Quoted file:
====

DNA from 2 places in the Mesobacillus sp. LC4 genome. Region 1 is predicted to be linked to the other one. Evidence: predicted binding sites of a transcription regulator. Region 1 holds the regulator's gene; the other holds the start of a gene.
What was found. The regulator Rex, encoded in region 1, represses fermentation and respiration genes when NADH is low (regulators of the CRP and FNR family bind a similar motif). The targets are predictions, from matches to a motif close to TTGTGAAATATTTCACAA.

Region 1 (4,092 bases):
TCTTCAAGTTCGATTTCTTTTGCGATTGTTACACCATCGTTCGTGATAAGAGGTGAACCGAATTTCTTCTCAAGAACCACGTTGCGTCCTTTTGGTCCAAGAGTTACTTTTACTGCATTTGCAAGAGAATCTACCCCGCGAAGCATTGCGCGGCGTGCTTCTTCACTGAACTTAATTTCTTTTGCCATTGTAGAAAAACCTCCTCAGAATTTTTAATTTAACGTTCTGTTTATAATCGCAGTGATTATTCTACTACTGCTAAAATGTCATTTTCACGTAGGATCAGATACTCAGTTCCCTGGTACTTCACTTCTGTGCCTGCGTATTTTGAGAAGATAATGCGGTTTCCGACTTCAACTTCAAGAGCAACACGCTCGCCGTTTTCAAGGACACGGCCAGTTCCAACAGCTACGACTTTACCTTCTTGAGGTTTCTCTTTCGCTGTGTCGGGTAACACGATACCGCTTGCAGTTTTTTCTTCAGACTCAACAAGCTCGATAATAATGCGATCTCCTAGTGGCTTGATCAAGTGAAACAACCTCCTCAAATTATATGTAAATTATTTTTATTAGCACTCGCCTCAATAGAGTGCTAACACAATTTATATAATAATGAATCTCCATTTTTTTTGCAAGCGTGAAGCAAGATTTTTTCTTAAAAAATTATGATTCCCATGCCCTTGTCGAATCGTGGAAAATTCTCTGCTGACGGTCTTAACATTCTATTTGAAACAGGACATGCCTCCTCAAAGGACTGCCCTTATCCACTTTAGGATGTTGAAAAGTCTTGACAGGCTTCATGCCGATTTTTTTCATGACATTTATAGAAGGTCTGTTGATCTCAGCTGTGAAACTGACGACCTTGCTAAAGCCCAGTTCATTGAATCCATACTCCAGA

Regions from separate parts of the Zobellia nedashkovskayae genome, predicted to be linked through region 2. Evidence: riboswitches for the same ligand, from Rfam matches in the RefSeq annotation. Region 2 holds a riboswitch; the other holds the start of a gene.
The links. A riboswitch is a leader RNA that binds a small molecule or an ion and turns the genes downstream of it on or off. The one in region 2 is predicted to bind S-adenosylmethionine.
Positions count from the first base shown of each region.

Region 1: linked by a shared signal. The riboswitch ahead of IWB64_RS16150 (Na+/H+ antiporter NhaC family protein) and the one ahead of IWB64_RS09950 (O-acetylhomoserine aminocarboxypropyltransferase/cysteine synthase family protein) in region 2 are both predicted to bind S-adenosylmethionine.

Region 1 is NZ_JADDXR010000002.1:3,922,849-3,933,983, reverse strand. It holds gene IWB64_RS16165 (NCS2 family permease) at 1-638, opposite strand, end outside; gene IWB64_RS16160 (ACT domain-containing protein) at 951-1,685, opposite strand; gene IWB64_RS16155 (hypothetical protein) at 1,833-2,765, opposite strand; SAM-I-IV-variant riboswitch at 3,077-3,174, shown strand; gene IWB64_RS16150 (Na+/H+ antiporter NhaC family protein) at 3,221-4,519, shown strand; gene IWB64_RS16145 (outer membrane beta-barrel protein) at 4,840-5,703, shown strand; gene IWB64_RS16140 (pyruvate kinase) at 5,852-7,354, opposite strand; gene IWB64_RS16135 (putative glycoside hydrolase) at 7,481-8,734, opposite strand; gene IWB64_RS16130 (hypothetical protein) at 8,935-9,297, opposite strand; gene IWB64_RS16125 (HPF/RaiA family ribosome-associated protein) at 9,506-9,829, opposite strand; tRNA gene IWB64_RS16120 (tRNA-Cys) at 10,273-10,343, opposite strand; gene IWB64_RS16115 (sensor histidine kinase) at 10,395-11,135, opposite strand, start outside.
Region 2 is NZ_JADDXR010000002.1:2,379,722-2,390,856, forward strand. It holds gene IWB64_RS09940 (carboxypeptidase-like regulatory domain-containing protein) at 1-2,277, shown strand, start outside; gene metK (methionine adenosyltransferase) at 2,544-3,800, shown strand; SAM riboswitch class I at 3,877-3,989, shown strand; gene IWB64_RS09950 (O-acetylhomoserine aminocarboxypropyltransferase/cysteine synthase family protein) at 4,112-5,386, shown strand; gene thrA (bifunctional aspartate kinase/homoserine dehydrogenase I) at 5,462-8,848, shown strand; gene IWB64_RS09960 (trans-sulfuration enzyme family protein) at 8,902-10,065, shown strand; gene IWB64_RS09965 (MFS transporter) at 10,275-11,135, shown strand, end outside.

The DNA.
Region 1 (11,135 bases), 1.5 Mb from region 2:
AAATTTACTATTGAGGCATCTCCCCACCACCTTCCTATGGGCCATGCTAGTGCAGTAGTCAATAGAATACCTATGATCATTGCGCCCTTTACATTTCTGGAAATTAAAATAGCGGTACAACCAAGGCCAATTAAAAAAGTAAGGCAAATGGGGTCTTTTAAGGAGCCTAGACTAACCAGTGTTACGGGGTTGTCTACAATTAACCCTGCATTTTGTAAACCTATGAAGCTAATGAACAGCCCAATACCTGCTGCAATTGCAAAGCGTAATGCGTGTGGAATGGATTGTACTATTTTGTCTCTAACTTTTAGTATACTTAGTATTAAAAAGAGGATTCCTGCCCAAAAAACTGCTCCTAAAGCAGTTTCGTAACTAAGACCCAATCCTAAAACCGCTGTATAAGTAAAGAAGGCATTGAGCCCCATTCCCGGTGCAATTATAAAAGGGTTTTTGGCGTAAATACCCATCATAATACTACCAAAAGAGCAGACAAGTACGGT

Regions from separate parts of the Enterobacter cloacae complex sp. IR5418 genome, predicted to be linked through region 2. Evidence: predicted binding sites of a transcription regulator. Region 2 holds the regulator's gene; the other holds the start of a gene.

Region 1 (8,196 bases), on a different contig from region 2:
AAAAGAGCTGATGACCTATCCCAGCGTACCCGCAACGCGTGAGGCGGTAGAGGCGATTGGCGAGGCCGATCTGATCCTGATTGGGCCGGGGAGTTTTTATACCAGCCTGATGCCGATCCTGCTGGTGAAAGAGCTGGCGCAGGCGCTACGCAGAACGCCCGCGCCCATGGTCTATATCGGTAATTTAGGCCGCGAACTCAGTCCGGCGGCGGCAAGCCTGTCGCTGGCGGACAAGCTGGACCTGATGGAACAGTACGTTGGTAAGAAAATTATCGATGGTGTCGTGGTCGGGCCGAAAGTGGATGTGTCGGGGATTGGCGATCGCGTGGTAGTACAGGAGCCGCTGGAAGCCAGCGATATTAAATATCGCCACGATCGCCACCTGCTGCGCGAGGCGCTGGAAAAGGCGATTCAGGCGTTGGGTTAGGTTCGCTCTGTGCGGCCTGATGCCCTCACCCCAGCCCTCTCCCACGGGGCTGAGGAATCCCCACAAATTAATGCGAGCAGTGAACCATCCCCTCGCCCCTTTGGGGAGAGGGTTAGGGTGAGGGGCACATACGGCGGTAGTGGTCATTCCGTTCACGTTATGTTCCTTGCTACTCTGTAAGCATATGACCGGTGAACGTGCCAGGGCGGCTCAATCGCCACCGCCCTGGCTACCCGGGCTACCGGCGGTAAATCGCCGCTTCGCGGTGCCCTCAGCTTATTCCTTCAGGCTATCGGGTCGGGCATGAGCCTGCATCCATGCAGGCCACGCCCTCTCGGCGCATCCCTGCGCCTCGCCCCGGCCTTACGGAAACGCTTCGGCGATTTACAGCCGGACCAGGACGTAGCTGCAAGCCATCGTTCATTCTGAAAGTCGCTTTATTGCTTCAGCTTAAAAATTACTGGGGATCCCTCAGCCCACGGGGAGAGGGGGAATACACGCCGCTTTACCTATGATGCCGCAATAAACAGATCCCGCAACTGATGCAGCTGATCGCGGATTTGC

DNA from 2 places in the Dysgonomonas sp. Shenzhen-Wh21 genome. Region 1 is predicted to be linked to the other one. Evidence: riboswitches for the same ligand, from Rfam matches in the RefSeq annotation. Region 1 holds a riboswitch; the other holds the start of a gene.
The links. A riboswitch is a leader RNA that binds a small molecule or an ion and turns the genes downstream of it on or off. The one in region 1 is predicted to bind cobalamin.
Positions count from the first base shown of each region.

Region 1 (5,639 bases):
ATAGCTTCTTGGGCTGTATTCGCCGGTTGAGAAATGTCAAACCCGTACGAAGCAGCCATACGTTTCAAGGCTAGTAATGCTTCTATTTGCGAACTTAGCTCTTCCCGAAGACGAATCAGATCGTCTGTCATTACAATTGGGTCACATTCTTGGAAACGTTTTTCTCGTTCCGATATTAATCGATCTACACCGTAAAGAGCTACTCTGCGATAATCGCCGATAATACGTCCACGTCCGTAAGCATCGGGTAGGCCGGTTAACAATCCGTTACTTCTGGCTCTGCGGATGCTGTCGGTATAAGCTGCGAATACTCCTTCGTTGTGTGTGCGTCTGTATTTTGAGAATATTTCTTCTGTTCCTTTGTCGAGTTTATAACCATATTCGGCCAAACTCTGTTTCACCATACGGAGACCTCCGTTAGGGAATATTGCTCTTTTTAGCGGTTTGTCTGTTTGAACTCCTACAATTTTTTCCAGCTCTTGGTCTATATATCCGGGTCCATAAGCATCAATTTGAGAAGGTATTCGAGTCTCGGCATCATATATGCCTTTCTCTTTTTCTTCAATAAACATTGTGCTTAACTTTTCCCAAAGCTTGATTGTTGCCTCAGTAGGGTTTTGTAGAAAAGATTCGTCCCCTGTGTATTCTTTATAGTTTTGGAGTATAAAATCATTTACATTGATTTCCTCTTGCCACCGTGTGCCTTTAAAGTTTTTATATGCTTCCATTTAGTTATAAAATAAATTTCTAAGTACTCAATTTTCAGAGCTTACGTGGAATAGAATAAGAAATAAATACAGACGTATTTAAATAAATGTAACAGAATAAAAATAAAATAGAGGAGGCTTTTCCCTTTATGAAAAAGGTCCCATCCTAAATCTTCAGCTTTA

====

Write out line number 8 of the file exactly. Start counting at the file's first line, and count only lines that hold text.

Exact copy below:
Region 1: linked by a shared signal. The riboswitch ahead of IWB64_RS16150 (Na+/H+ antiporter NhaC family protein) and the one ahead of IWB64_RS09950 (O-acetylhomoserine aminocarboxypropyltransferase/cysteine synthase family protein) in region 2 are both predicted to bind S-adenosylmethionine.